Allotment update! Helene’s sunflowers are leaping out of their pots!

Of the seedlings in the egg cartons, the cucumbers grew the fastest so they got dibs on four fresh pots (goodbye Oregano, Camomile and mystery seed).

The carrots are growing like grass so I thinned them out a bit. The arugula and mustard grew and died so quick in the egg cartons that I never got a chance to replant them. So I’m going to try a different approach with them and just sprinkle a bunch in a larger pot and let them grow wild. 

The new avocado tree continues to impress, the old avocado tree continues it’s march to the bin. If I had a garden I could just plant off to the side somewhere and forget about it for a few years to see if it came back, but with pots, real-estate is ruthless, I can’t let a tree hang out in a primo pot not doing anything when there are so many sprouted avocado seeds waiting their turn.

This is turning into a social-political metaphor and it’s making me feel terrible. 

Did a lot of work on the allotment last weekend: set up one greenhouse with egg cartons and loads of seeds, clipped the old avocado tree because it wasn’t dead but it had been stunted for 6+ months without a single new leaf, so we’ll see what happens. If there’s no sign of life in the next few weeks we might give its pot to the next avocado seedling in line.

I got a load of silly seeds in Valencia, including pumpkins and squashes and carrots. We also got some free wildflower seeds embedded in paper attached to a bottle of red wine?

Then Helene bought sunflower seeds and we got excited and planted all of them!

Shortly after the last corner picture was taken we had to throw away the daisy because of aphids. Terrifying.

Tune in this weekend for SPROUTS AND SEEDLINGS. Exciting times.

We walked into the apartment tonight after a week out of town to the most beautiful welcome home present: INTERNET.

April 25th is when we called Movistar to transfer our internet and phone to our new apartment. It should have been simple enough. Our old apartment was DSL, our new apartment was already wired for DSL, the previous tenant in our new apartment had Movistar DSL. We even brought the router with us from our old apartment. Just turn it on, we’re ready to go. Easy peasy lemon squeezy.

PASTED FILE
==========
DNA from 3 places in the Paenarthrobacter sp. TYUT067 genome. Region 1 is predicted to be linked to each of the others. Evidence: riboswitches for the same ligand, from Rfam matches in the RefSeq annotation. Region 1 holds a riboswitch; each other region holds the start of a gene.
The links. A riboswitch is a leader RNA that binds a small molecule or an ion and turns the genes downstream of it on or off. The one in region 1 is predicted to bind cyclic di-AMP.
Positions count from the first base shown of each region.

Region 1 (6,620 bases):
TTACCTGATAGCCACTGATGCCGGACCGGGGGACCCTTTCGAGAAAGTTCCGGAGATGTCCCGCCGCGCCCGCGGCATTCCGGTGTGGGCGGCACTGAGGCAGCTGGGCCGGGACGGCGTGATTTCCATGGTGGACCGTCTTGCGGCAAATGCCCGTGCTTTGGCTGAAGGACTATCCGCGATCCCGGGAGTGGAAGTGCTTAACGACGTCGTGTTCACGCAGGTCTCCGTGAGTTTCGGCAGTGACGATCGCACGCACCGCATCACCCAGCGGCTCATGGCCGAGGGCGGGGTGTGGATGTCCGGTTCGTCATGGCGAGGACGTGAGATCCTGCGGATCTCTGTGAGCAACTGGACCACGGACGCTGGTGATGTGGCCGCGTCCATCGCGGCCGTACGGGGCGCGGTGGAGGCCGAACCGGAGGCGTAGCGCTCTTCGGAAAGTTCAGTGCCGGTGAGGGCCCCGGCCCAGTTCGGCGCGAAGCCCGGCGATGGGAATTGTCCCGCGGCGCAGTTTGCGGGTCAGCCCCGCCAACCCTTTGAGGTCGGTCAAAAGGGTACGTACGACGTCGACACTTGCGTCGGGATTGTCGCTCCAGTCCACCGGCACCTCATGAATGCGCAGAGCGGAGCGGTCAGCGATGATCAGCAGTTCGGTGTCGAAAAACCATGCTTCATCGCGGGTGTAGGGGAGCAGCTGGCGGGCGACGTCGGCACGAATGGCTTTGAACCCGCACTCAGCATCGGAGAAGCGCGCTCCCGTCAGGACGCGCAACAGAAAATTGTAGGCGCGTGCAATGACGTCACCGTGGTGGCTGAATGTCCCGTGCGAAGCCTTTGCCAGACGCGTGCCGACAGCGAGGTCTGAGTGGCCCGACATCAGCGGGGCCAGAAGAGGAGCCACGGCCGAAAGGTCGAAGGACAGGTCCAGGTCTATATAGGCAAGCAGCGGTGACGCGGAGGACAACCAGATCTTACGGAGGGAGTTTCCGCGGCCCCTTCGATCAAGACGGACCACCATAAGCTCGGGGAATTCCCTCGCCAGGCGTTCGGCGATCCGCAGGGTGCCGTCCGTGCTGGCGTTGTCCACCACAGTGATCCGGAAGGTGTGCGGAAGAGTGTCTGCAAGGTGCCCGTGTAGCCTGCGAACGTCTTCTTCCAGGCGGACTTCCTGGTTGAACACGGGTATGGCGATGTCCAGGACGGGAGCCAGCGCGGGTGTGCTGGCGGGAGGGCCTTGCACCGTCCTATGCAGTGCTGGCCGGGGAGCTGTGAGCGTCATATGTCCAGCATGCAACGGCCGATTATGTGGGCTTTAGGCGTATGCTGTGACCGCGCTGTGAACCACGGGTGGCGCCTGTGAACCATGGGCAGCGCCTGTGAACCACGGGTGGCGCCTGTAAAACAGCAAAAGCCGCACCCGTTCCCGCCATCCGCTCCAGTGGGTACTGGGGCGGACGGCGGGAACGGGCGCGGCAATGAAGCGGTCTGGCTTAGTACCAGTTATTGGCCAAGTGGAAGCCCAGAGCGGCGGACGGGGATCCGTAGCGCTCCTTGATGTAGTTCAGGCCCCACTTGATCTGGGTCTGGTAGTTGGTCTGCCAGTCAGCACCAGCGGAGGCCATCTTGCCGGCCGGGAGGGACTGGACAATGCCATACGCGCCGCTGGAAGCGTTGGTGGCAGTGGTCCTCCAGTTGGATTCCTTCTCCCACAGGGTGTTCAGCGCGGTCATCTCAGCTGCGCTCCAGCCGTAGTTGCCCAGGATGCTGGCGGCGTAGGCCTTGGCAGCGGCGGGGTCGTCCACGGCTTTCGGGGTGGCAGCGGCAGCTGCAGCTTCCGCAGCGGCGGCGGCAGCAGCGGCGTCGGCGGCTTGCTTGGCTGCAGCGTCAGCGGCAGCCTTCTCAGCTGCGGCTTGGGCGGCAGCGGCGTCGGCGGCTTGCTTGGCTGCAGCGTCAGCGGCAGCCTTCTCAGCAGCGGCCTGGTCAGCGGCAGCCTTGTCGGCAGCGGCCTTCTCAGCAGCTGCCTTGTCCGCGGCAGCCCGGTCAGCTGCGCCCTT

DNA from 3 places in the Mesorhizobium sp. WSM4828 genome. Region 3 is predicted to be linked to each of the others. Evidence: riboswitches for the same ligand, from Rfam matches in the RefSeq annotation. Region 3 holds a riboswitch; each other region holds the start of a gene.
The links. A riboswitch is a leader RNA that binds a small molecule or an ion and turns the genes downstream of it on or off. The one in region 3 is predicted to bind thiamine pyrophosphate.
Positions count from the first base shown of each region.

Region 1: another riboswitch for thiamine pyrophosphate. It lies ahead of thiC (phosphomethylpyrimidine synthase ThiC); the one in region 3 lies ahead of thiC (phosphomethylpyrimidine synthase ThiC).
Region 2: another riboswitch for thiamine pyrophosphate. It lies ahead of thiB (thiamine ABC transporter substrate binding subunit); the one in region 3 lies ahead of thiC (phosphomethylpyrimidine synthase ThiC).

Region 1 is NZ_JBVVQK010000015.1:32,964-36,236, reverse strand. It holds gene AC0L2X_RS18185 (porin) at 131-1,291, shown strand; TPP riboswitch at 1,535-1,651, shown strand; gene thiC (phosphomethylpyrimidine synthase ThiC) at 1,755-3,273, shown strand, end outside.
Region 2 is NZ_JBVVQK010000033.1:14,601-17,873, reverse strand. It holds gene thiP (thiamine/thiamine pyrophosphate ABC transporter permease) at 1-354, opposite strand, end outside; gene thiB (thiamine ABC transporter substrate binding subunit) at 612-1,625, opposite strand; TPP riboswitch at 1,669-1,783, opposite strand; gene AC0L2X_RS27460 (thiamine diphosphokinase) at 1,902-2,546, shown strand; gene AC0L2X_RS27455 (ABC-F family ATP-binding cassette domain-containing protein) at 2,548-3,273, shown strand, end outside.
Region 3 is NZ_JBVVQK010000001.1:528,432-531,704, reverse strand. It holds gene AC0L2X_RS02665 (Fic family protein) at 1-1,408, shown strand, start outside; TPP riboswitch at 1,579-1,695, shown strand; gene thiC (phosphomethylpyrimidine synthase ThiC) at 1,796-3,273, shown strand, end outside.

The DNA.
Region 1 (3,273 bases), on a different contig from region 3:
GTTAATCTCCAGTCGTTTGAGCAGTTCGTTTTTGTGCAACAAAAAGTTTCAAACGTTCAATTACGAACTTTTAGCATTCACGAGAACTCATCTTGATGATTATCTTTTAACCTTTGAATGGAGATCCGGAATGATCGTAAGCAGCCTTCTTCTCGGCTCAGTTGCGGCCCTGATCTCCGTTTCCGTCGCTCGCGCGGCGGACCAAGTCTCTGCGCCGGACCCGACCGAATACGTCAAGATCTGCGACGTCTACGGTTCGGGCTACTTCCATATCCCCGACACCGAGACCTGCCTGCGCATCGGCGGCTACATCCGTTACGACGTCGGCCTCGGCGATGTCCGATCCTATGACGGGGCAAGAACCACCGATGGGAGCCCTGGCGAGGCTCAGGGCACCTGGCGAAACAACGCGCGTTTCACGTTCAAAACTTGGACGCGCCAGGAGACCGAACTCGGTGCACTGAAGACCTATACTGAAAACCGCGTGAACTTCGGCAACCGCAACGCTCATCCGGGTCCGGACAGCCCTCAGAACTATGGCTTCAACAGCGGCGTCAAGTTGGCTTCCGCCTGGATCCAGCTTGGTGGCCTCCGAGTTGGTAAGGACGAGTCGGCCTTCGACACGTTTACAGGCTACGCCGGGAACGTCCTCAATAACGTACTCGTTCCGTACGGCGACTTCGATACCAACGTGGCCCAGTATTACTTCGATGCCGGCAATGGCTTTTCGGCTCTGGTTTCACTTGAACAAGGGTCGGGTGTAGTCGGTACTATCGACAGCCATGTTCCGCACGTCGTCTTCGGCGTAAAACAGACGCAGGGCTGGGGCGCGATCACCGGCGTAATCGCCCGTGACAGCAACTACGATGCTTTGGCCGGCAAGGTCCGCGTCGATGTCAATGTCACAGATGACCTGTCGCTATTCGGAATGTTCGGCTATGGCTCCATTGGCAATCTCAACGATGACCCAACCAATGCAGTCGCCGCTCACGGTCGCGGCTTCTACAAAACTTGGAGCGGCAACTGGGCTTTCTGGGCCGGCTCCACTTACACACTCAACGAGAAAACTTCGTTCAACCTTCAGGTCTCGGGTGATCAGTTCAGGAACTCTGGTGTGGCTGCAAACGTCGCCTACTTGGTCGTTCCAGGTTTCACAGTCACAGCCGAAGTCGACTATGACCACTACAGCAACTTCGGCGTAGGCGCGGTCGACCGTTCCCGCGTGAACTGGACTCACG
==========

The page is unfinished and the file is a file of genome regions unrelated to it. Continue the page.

But something was wrong and we were having trouble finding out what. They offered us Fiber Optic. Sure why not, the future is now. But there was a delay in the Fiber Optic, a problem with transferring our old phone number. Who cares, turn on the internet, we’ll use the internet to tell people our new phone number.

Weeks pass.

The four of us work at home. We have to get our internet at local cafes. An orange juice, a hot chocolate, a coffee. It adds up. Three to four people going out for internet every day, each spending two to six bucks for the privilege. It adds up.

The first técnico comes to visit. There’s no easy access to install the Fiber Optic, someone will have to get out on the roof, it’s too dangerous and he’s not equipped for it. But can you please turn on our DSL while you’re here, we don’t care about Fiber Optic, please turn on our internet. Sorry, I’m here to install Fiber Optic and that’s all I can do, but you should call Movistar and tell them to turn on the DSL while you wait for Fiber Optic. What a good idea.

Weeks pass.

Damh has trouble understanding their Spanish. They have trouble understanding my English. We start to piece together the problems. A supervisor comes to survey our roof. He would not turn on our DSL. After three weeks of phone calls got us nothing but frustrated tears we asked our friends for help. We thought we were making progress, cancel the Fiber Optic, open a new request for DSL. We have to wait for a DSL appointment, but this time it’ll work for sure.

We hedge our bets and ask our portera, Nora, for help. She starts making phone calls on our behalf with a new account. She is friends with the secretary of the business on the floor below ours, she sneakily gets us a wifi password. We have temporary internet. Very slow, very spotty, but at least we can stop hemorrhaging money in the cafes.